By Ron Kampeas
WASHINGTON — President Joe Biden wants to increase federal funding for security for nonprofits from $250 million to $360 million, a key request advanced by Jewish organizations in the wake of attacks on Jewish institutions.
Biden included the funding in the homeland security section of the $5.8 trillion federal budget he released Monday. Presidential budgets function as wish lists, and not every component will likely pass congressional muster, but including the request gives its chances of adoption a significant boost.
“In prior years, before President Biden, there were presidential budget proposals submitted to Congress that did not contain any requested funding for the nonprofit security grant program — let alone what we are advocating for,” Nathan Diament, the Washington, D.C., director of the Orthodox Union, said in an email.
For this year, Congress increased funding from $180 million to $250 million. But Jewish groups intensified their effort to increase the funding even more after a hostage-taking crisis at a synagogue in Colleyville, Texas, in January.
A number of lawmakers, including Sen. Chuck Schumer, the Democratic majority leader from New York, have pressed for the $360 million figure since 2019, when annual funding for nonprofit security was just $90 million.
The Jewish groups cite what they say are increased antisemitic attacks and the vulnerability of other minorities.
Elana Broitman, the vice president for the Jewish Federations of North America, noted a recent spate of bomb threats on Jewish institutions and historically Black colleges and universities.
“The need for these protections has only grown amid increasing terrorist and domestic extremist threats — as we saw in Colleyville and in bomb threats against Jewish Community Centers and a slew of HBCUs in recent weeks,” she said in a statement. “We commend the Biden administration and [Homeland Security] Secretary [Alejandro] Mayorkas for requesting increased funds to help communities defend themselves against this hatred.”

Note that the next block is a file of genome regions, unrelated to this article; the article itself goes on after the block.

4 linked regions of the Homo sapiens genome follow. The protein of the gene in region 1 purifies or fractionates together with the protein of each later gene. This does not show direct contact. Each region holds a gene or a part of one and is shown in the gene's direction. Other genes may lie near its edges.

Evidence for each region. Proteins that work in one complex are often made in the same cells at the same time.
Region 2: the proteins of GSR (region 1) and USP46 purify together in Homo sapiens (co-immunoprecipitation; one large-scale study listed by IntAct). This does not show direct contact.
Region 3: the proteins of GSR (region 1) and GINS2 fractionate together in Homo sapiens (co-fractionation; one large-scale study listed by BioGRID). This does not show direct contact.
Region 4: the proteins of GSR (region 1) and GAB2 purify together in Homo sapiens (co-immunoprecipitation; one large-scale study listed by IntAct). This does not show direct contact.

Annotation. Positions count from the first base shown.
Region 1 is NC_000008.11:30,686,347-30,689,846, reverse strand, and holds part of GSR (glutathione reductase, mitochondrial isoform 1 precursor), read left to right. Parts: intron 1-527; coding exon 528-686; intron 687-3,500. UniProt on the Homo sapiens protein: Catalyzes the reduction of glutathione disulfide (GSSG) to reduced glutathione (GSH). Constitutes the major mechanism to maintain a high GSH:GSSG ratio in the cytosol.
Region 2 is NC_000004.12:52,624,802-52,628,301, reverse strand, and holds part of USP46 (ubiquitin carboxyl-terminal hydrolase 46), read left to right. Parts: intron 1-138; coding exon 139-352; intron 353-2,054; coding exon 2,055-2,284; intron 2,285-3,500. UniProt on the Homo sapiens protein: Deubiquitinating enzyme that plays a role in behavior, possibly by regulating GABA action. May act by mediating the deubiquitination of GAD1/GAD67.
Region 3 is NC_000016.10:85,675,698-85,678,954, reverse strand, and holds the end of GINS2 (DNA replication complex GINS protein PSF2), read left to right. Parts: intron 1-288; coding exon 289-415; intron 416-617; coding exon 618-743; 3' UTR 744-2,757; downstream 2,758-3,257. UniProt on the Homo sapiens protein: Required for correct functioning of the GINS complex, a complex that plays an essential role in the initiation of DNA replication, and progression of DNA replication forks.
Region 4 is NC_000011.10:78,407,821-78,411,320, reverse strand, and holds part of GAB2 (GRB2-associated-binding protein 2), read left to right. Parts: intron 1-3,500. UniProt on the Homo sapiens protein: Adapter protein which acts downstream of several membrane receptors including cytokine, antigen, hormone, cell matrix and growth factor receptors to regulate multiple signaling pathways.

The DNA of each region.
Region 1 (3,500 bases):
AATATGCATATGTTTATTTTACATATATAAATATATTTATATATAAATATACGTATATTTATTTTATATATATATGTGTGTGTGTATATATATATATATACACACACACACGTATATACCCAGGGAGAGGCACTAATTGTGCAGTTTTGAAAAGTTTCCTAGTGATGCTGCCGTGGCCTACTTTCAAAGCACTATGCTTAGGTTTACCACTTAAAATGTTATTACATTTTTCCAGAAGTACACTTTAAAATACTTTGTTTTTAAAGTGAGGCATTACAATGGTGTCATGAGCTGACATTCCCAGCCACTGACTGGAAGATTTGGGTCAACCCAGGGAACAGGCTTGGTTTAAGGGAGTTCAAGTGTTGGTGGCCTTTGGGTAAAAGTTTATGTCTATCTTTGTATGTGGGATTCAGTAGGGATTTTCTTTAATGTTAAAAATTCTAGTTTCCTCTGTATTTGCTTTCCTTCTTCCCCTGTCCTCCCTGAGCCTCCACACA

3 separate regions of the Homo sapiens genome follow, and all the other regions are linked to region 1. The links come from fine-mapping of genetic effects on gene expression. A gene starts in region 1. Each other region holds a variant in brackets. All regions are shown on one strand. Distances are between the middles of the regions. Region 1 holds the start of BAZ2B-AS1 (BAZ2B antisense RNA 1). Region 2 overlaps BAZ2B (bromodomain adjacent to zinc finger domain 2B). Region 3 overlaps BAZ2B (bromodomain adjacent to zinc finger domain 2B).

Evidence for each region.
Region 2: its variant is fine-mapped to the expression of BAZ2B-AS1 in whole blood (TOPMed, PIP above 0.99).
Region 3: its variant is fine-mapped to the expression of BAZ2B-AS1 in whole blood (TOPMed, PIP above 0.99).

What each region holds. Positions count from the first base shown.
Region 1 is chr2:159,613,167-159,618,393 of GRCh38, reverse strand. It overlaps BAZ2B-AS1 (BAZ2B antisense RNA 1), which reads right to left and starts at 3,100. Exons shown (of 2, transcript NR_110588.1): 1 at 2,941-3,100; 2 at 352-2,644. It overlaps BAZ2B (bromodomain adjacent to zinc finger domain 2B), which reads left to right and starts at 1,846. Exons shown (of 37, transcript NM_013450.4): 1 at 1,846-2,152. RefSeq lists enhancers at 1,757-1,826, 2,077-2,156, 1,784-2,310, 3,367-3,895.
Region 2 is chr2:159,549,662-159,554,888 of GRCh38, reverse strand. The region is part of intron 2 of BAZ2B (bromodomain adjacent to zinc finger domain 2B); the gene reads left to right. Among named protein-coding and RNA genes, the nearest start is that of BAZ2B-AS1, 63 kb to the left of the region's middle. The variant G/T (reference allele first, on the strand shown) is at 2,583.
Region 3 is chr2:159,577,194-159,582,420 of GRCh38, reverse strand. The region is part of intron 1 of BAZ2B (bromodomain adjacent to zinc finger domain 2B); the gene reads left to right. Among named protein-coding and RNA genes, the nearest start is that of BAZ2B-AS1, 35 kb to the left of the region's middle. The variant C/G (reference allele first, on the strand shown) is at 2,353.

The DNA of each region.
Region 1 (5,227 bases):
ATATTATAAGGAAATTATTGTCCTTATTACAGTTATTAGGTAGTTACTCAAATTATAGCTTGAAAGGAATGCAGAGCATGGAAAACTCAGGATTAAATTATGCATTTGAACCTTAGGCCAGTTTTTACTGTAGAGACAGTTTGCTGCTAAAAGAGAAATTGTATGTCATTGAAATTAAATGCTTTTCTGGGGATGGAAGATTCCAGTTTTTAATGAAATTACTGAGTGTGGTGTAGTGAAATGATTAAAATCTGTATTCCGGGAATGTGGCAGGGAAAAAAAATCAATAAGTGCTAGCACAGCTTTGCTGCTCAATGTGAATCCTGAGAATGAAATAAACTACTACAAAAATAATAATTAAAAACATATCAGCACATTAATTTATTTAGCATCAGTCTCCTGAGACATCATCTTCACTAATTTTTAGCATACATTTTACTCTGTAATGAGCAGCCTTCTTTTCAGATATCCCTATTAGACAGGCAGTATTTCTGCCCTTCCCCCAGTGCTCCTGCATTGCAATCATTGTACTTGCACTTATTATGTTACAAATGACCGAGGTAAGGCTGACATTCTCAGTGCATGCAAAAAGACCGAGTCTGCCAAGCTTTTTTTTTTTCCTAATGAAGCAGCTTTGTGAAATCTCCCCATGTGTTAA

When the nonprofit security program was established in 2005, the vast majority of grants were given to Jewish institutions. Other institutions have made requests in recent years, and the system is overwhelmed.
“Requests for NSGP grants in 2021 far exceeded program funding, with 3,361 applications totaling nearly $400 million in funding requests versus the program’s $180 million budget,” Secure Community Network, a security consultancy to the national Jewish community, said in a statement praising Biden and Mayorkas for making the request.
The grants pay for measures that make vulnerable institutions more secure.
“NSGP grants have been used to improve door locks, add panic buttons in school classrooms, install cameras, build new security gates, and strengthen glass doors and exterior windows,” SCN said in its statement. “These funds have also allowed communities to invest in security training, which is crucial to preparing for and surviving attacks.”
Separately, JFNA said Monday that a drive to raise money to secure smaller Jewish communities that cannot afford the security infrastructure enjoyed by larger communities has surpassed its goal of $54 million, and has raised $62 million.